- (col_index_num): for e.g. the fifth column which shows the score for science
- Following this, you can close the command
- Press enter and the relevant score value will be displayed in the column.
12) MINIMUM or MIN Function
This is a simple searching function in MS Excel in which you use the command to find the lowest or minimum cell value in a range of cells. It stands for MINIMUM and is represented as “MIN” in use. This is useful to use when you have a large dataset and need to quickly find the minimum value from a set of values.
The syntax includes an equal sign (“=”) followed by the command, i.e. MIN, followed by a bracket in which you enter the cell range and then close the bracket. This will give you the minimum value in your entered data range. The full syntax for the function is
=MIN(staring cell value:ending cell value)
For example, in this given dataset, if you want to find the lowest score achieved in the test of English, you can use the command:
=MIN(C2:C7)
13) MAXIMUM or MAX Function
Similar to the MIN function, the MAXIMUM or MAX function is mainly used for finding the highest value in a data range. This is a useful command for a large dataset where it might be manually tedious to locate the highest value.
The syntax includes an equal sign (“=”), followed by the main command-MAX, followed by a bracket in which the cell range is provided, and then the command is closed with a bracket. The syntax is:
=MAX(starting cell value:ending cell value)
For example, in this dataset if you want to locate the highest score achieved in the mathematics test, you can simply use the command:
=MAX(B2:B7)
This command will give you the maximum value in the cell range of B2 to B6.
14) TODAY Function
This is a function in Excel which helps you to enter data regarding the current date in a cell. The main use of the TODAY function is to enter the current standard date in a cell from the system.
The syntax of this command is simply =TODAY()
Note that this command does not require any value within the brackets, since it does not perform a function in reference to a particular cell but fetches system data.
So in this dataset, if you want to enter the date when you performed the operations in the sheet, you can use this function by simply putting the command =TODAY().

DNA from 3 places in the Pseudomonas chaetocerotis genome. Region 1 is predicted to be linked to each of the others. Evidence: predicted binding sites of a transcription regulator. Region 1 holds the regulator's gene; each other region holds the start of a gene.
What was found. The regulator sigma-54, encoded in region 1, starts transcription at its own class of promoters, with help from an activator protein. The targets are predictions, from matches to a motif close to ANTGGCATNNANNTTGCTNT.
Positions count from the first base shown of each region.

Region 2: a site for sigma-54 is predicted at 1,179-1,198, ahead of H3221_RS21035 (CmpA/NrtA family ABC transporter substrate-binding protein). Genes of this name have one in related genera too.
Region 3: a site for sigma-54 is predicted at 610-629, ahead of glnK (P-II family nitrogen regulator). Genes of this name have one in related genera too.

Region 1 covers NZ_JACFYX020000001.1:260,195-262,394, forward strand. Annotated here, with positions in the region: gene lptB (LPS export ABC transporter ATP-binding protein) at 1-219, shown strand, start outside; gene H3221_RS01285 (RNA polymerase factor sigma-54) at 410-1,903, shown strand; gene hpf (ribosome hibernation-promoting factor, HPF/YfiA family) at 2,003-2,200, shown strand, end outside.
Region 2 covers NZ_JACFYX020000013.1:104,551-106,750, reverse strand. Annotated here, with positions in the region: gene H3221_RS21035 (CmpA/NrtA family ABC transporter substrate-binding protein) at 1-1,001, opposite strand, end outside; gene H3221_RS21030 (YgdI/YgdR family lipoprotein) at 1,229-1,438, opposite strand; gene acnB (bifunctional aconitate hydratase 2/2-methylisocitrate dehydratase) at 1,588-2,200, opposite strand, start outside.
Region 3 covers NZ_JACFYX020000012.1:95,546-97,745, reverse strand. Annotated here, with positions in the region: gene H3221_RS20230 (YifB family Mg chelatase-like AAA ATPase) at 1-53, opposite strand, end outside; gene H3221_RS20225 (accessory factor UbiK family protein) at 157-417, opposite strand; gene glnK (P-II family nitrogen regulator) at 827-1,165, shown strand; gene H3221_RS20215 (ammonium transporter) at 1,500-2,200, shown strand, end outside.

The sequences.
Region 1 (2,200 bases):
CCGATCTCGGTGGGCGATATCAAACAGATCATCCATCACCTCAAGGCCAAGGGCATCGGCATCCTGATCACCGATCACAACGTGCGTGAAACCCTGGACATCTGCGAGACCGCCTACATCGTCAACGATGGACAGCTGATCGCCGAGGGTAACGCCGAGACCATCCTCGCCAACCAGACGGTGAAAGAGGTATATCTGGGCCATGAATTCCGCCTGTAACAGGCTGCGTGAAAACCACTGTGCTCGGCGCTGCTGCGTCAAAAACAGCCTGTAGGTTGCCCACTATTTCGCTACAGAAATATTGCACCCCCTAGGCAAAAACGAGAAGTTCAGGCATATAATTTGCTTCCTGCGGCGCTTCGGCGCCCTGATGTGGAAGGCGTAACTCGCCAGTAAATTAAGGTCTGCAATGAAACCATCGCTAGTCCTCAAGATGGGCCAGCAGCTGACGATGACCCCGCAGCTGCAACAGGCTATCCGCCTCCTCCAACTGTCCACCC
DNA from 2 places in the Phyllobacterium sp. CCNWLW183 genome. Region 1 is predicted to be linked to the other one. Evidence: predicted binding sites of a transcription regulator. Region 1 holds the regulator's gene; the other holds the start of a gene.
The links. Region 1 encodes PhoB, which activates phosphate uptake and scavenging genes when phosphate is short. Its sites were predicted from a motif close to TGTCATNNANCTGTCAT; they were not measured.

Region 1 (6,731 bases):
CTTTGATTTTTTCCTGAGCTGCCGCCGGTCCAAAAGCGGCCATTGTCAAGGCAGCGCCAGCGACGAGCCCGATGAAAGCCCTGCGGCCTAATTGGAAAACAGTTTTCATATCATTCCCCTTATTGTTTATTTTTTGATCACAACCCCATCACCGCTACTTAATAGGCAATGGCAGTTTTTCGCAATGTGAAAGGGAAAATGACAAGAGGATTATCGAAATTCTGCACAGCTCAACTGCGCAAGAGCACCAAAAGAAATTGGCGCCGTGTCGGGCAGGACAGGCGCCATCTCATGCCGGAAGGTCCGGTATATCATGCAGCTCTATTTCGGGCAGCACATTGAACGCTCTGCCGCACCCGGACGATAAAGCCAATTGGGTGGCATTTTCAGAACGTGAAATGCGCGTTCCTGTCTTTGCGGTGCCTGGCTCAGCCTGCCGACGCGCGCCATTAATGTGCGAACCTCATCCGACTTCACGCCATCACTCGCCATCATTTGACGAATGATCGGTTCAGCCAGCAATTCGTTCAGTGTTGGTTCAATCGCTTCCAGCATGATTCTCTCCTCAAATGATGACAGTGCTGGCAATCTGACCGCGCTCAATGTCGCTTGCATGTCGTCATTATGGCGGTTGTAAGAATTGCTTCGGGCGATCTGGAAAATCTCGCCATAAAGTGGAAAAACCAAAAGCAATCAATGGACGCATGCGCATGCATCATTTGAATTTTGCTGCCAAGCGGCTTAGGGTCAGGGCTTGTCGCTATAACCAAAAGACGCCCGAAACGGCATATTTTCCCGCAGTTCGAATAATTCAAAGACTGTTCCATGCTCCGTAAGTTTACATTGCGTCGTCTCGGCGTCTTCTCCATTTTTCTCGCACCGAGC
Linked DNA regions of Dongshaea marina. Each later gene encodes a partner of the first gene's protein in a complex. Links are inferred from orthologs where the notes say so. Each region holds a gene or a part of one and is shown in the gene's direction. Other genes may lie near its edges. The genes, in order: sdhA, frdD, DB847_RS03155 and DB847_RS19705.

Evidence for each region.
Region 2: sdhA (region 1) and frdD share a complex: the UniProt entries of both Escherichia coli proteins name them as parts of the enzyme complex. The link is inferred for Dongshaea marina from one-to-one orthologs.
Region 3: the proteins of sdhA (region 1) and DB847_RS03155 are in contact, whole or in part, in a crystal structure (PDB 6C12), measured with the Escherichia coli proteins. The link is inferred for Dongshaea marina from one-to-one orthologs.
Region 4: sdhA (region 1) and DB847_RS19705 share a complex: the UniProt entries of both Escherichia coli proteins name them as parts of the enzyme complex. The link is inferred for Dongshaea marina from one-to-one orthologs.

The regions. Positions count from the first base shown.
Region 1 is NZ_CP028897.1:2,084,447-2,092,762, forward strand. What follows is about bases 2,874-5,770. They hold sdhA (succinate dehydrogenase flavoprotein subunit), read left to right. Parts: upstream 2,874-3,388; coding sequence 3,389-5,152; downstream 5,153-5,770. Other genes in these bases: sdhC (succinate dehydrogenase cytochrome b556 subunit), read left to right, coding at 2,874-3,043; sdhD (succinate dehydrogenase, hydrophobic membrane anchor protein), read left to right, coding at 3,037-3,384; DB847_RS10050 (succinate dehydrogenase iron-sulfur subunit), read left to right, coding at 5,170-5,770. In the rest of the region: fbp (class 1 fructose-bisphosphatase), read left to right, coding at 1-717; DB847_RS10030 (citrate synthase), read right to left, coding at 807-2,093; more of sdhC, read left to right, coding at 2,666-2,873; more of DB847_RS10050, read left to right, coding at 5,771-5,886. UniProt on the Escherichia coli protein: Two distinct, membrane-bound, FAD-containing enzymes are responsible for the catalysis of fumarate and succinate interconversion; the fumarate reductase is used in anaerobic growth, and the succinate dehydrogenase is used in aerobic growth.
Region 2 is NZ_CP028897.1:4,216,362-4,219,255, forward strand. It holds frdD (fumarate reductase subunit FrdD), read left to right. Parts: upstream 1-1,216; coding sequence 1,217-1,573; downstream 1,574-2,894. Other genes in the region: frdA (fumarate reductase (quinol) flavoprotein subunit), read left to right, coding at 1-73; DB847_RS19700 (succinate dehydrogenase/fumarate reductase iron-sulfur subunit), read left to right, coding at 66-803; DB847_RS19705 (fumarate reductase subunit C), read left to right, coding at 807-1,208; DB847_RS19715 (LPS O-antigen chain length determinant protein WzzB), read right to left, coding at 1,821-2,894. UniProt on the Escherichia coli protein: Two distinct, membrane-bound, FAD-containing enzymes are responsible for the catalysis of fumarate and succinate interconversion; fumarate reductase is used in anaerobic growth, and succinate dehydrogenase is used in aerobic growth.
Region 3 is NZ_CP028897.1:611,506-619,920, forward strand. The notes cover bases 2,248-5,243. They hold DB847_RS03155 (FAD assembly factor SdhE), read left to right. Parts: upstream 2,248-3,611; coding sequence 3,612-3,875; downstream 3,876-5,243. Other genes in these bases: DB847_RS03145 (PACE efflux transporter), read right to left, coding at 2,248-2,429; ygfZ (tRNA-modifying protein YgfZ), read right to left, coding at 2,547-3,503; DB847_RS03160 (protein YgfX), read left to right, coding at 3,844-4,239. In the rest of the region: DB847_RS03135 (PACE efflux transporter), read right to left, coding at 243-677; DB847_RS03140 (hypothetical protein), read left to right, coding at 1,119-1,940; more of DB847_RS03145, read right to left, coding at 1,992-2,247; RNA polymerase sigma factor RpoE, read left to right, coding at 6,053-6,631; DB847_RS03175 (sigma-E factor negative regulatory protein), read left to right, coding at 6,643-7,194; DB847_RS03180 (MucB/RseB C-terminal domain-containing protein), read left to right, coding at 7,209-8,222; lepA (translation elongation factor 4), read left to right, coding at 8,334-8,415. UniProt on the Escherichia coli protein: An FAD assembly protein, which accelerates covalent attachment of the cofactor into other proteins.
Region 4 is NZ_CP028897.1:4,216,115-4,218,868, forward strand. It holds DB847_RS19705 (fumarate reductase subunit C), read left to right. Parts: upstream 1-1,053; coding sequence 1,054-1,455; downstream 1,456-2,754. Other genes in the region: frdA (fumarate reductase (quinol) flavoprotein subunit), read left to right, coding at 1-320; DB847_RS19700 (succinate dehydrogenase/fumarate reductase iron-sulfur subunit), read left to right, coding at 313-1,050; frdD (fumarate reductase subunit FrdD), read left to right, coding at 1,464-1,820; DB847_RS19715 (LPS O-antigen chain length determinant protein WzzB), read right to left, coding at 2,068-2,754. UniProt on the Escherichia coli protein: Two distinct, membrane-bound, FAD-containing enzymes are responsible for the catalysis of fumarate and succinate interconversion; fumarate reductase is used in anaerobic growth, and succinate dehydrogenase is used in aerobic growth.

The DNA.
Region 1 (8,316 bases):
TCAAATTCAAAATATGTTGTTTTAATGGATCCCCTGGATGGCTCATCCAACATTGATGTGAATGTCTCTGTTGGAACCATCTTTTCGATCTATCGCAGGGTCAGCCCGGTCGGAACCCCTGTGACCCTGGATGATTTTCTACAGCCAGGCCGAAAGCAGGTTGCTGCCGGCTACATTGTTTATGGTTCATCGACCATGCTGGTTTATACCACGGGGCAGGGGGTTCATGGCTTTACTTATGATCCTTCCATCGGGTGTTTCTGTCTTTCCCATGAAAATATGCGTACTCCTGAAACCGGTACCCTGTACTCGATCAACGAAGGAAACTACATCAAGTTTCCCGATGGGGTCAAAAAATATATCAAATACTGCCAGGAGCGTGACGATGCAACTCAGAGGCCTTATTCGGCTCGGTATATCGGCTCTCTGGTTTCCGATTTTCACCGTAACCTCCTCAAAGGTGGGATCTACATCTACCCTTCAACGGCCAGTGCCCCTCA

15) NOW Function
The NOW function is similar to the TODAY function, the only difference being it fetches system data regarding the date as well as the current time. This feature is useful when you need to record the precise time for data collection/data entry, for e.g. in the case of keeping medical records of blood samples.
The function has the following syntax: =NOW()
So for instance, in the given dataset, if you want to enter the current date and time, you can simply feed to command and get the data.
16) LEN Function
The LEN function in MS Excel is used to calculate the length of the value in a cell, i.e. the number of characters in a cell. The function is useful for calculating the total number of characters in a cell for both textual or string data or numerical data.
The syntax of the command includes an equal sign (“=”) followed by the main command- LEN, followed by a bracket which encloses the cell values for which the number of characters is to be calculated, i.e.
=LEN(cell value)
For example, if you want to calculate the number of characters in the given dataset for the cell value C4, you can simply use the command to do so
=LEN(C4)
17) TIME Function
The TIME function is a useful tool when you have data regarding the hours, minutes and seconds recorded in separate cells. The TIME function is used to convert these separate data into a combined time.
The syntax of the TIME function is a little specific and needs to be kept in mind when you want to convert numerical data into time. The syntax is given here:
=TIME(Hour, Minute, Second)
- The meaning of this is that within the bracket, the first cell value (i.e. the first argument) will indicate the hours of the time, and it can range between 0 to 23.
- The second cell value (i.e. the second argument) will indicate the minutes in the time, and hence it can have a value between 0 to 59.
- The third cell value (i.e. the third argument) indicates the seconds and will have a value between 0 to 59.
So, if you want to convert the data given in the above data range from B2 to D2, then the command given will be
=TIME(B2, C2, D2)
Where
- B2 represents the Hours
- C2 represents the Minutes and
- D2 represents the Seconds
18) REPLACE Function